Sea Year?


New Member
Jul 31, 2020
Hello, my son as applying to USNA and USMMA. We read about the USMMA’s Sea Year. I searched this forum for a post, but couldn’t find one.
Can anyone provide a quick 101 on what it entails? Sounds interesting!


Apr 18, 2020
All this comes from the Academy's "Sea Year" - actually a period in both your sophomore and junior years when you and a classmate are assigned to a variety of operating U.S. - flag merchant vessels to transverse the trade routes of the Seven Seas.

During Sea Year, you'll experience firsthand the life of a merchant mariner. You'll put your classroom knowledge to the test in a real-life environment - all this while visiting an average of 18 foreign countries!

Sea Year is a part of the fabric of Kings Point, dating back to 1942. Over the decades, midshipmen have engaged in peacetime commerce, have transported military supplies to the Persian Gulf and to Kosovo, and have been part of humanitarian missions to Haiti and Somalia.

Sea Year is true life experience. It indeed makes the world your campus!

Sea Year Questions

What is the Sea Year mission?

Sea Year is a cooperative educational program designed to give you practical knowledge of the performance and operating characteristics of various classes of vessels, the operating requirements in different trade routes, and labor relations in the ocean shipping industry.

When do I Sail?
Your first sea period takes place during your sophomore year and lasts about 135 days. The second sea period, in the junior year, is longer, lasting about 265 days.

Who monitors my assignment?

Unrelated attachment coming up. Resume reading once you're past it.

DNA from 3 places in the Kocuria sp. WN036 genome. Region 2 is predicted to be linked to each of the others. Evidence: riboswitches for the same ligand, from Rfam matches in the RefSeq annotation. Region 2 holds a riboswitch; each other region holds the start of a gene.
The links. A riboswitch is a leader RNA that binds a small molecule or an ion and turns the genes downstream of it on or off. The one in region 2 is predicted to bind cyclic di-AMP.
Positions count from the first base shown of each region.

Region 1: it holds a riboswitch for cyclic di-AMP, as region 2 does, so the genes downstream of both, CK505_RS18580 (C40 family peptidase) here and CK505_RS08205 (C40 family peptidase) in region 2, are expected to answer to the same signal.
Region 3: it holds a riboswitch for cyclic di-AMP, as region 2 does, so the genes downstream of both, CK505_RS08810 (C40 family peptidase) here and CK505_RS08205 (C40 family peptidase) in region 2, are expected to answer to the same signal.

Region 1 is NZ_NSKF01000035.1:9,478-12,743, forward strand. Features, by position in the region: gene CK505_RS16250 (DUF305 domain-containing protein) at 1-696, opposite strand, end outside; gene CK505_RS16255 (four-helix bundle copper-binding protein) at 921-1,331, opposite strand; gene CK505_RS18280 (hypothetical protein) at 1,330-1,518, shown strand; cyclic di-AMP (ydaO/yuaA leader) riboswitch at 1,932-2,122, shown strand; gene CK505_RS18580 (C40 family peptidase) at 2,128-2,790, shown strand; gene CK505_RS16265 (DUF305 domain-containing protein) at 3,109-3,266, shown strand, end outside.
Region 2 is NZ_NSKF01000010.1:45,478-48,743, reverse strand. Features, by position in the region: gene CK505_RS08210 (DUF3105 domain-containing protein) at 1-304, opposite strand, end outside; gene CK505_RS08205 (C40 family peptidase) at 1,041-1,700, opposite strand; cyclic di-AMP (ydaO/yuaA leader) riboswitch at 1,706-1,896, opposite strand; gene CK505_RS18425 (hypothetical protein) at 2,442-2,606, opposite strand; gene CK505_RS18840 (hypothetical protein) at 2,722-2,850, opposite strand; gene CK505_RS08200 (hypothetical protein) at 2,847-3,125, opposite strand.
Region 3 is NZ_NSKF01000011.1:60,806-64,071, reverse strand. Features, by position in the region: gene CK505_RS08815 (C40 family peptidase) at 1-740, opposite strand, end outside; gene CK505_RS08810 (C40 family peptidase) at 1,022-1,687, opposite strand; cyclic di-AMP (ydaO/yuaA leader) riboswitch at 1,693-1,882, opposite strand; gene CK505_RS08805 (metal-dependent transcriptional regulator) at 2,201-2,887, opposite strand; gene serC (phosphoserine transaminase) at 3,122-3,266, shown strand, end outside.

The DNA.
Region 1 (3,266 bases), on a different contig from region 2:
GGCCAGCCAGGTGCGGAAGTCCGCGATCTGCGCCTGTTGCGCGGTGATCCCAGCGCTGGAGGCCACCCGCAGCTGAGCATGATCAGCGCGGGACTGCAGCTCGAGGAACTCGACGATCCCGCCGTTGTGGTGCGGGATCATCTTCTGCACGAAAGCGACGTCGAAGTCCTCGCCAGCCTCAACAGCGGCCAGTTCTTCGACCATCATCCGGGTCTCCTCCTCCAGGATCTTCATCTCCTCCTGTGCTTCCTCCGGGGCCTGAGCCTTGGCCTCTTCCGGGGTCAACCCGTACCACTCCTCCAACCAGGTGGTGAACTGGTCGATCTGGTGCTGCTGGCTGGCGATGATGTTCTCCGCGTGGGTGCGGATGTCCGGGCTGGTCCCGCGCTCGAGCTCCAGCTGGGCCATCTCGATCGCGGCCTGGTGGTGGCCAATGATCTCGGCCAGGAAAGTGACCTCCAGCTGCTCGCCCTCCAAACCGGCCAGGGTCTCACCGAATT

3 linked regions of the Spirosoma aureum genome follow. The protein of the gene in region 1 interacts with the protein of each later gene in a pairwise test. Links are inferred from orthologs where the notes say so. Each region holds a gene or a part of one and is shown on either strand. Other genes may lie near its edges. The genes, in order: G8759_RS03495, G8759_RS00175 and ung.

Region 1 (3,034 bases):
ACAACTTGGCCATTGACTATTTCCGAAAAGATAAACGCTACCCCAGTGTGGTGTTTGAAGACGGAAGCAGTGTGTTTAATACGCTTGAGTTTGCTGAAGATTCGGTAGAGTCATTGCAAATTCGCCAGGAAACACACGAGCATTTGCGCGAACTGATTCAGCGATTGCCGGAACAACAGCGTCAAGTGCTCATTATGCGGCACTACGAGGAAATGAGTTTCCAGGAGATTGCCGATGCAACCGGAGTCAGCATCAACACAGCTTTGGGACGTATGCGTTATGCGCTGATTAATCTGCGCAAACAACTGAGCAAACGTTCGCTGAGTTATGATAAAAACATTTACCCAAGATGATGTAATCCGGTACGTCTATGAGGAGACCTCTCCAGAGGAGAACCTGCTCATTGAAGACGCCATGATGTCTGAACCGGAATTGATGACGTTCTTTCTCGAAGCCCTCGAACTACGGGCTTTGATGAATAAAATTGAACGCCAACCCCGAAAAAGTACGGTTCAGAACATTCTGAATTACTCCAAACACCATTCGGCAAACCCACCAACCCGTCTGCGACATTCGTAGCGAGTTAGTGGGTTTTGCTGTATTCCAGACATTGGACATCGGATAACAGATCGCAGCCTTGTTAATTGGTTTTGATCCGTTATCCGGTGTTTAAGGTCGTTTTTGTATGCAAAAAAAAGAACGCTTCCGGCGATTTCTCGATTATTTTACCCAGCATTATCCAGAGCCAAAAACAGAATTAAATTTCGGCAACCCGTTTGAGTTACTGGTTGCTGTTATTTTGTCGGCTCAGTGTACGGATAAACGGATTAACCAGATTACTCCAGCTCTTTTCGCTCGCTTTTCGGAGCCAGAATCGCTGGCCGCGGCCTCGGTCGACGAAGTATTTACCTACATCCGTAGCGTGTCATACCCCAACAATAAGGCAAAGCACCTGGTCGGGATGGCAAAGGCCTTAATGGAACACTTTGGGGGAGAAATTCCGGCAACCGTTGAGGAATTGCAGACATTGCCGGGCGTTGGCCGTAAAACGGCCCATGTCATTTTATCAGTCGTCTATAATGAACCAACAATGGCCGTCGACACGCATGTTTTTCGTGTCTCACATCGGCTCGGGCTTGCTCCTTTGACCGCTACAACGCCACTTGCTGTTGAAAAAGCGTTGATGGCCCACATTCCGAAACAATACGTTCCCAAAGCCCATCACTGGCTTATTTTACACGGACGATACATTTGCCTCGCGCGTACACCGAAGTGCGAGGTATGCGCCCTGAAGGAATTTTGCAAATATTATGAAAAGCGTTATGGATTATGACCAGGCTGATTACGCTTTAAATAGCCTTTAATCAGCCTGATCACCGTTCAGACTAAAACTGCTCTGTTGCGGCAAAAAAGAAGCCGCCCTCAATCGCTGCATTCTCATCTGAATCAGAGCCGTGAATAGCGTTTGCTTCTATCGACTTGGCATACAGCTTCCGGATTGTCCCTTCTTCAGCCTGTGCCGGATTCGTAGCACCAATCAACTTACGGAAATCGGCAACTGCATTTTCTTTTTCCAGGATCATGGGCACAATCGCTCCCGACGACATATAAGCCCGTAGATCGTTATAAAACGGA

Sea Year is administered by the Office of Shipboard Training in the Department of Professional Development and Career Services. You will work with an Academy Training Representative (ATR) who will assign you to your vessels, monitor and guide your progress, and serve as a liaison between you, the shipping companies and the Academy.

With whom do I sail?
You will be assigned to a vessel with a fellow student. Your ATR makes every effort to pair you with a requested midshipman when possible.

What is the sea project?
The Sea Project is a number of courses that help you utilize your ship as seagoing laboratory. It is, in a sense, “homework” which you complete at sea in addition to the shipboard tasks assigned to you by your vessel’s officers. The Sea Project is carefully designed to fit your major and ensures that you apply the knowledge and skills learned in Academy classrooms to your shipboard experience. At sea, you will complete written assignments that are graded by the Academy. You also will take oral and written examinations after returning from sea.

Do I earn pay?
During your time at sea, you will be paid about $1,000 a month.

To which vessels am I assigned?
During your first sea period, you’ll be assigned to different kinds of vessels – a container ship, a tanker, a breakbulk cargo ship – to familiarize you with the types of vessels that comprise the U.S. merchant fleet. During your second sailing period, you may request assignment to a specific type of vessel to satisfy a career interest. Midshipmen with a strong desire for a naval career may request service aboard a U.S. Navy ship for part of the second sea period.